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  Sierra Magazine
  March/April 2005
Table of Contents
Where the Wild Things Are
Do You Know Nature?
Thirty-Hour Valley
Lessons in Granite
Prairie Islands
Let's Talk
Ways & Means
One Small Step
Interview: Wangari Maathai
Lay of the Land
Food for Thought
Hey Mr. Green
The Hidden Life
The Sierra Club Bulletin
Sierra Club Outings
Sierra Archives
About Sierra
Internships at Sierra
Advertising Information
Current Advertisers

Sierra Magazine
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In Who Grows Your Food? (November/December 2004), I read about how the economics of farming has changed. Most shocking, "in 1950, farmers got 50 cents out of every retail food dollar; now they receive less than 20 cents." What to do about this? Meet the farmers at your local farmers' market, as I did today for the first time. The selection and prices were indeed a pleasant surprise.
Cheryl Kohr
Redondo Beach, California

We don't have a factory farm up the street, but we do have them in Texas and they are harming small communities, polluting our groundwater, and sending us a poor product. I'm just a local lady in the suburbs, but I think activism is where you find it. I contacted several local family farms that have eggs, poultry, and beef products. I change stores to get other items I want. I ask the butcher, the meat manager, or the store manager. They want my business and my good report to my friends. Meats grown with this special care are more expensive, but you know what? They are of higher quality than less expensive ones. And better for you (no hormones, antibiotics, chemicals). I'm worth it.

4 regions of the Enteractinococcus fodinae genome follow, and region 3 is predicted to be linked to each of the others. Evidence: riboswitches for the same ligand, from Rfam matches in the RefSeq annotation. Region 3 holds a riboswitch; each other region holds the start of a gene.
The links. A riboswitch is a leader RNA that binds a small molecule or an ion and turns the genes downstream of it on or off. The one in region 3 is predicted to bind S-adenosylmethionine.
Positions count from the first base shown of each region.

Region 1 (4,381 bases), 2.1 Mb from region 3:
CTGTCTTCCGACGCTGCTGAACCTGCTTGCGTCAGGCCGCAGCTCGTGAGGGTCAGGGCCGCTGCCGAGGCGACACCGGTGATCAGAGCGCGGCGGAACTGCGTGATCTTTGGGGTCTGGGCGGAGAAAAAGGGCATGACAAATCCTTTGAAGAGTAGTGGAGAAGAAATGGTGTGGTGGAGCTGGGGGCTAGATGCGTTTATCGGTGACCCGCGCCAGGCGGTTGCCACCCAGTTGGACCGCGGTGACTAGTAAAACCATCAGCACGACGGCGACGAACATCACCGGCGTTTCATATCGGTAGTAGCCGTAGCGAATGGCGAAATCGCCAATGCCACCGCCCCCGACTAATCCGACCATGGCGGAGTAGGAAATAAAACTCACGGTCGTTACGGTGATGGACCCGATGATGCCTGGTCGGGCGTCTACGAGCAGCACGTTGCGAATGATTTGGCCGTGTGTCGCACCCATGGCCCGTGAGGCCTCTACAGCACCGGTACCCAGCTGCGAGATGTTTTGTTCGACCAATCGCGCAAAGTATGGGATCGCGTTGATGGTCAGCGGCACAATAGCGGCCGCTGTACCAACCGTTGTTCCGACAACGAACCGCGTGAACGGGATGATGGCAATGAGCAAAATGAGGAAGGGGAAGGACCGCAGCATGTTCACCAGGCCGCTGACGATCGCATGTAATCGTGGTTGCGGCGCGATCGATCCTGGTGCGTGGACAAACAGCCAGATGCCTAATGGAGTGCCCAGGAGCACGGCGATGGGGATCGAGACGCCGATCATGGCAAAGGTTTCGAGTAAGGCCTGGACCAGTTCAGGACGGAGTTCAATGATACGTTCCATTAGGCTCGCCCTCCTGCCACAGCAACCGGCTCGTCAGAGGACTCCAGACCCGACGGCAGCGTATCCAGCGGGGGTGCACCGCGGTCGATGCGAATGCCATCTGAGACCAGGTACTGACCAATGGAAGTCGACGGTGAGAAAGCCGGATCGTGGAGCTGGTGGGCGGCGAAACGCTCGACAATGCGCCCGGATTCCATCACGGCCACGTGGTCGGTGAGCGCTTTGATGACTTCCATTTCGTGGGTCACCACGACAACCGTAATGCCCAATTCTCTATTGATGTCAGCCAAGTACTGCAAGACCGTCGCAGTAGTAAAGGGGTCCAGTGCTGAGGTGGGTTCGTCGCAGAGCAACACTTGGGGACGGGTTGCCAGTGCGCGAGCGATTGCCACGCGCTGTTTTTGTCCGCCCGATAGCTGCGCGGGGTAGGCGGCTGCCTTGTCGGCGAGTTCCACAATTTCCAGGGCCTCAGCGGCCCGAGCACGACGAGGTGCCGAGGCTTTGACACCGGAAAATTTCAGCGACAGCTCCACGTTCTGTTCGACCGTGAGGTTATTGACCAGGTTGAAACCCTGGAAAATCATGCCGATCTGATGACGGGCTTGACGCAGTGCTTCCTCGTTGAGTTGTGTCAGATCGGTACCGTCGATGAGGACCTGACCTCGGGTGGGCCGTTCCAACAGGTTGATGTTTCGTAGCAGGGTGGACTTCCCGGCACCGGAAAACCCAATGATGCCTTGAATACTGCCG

Gwenn Lasswell
Spring, Texas

One positive direction would be for consumers to eliminate some of the middlemen. We should buy fewer foods that are highly processed. Purchase raw fruits and vegetables instead of precooked and processed food — corn instead of corn flakes. Look for a true farmers' market and stock up in the harvest season. Buy in bulk and freeze or can for the off-season.
Michael Lilly
Portland, Oregon

On page 37 of "A Tale of Two Immigrants" (November/ December 2004), we published numbers from a 2001 Census Bureau document indicating that immigration to the United States was "somewhere between 350,000 and 1.37 million" each year. Our story should have stated that this range referred to net (not total) immigration. More recently the bureau broadened that range, projecting between 324,000 and 1.65 million in 2005. Looking back to the period from July 2003 to July 2004, the bureau estimates net immigration was 1.22 million.

In the same article, we misspelled the name of the founder of the National Immigration Forum: he is Rick Swartz. Letters pertaining to "A Tale of Two Immigrants" will be published in our May/June issue.

In "Wild & Whitewashed" (November/December 2004), we inaccurately credited Lewis and Clark with the first scientific discovery of the buffalo and the fairy slipper orchid, Calypso bulbosa. Astute readers informed us that buffalo were already well known in the eastern United States at the time, and the botanist Linnaeus described the fairy slipper in a book published in 1753, half a century before Lewis collected it in 1806. One reader suggested that we should have called those shaggy beasts of the plains bison, eschewing their common name. (Strictly speaking, buffalo refers only to bovines native to Asia and Africa, such as the water and the cape buffalo.) Those who wish to be biologically impeccable should take heed.

CONTACT US: We welcome letters in response to recent articles. Letters may be edited for length and clarity. Write to us at 85 Second St., 2nd Floor, San Francisco, CA 94105-3459; fax (415) 977-5794; e-mail

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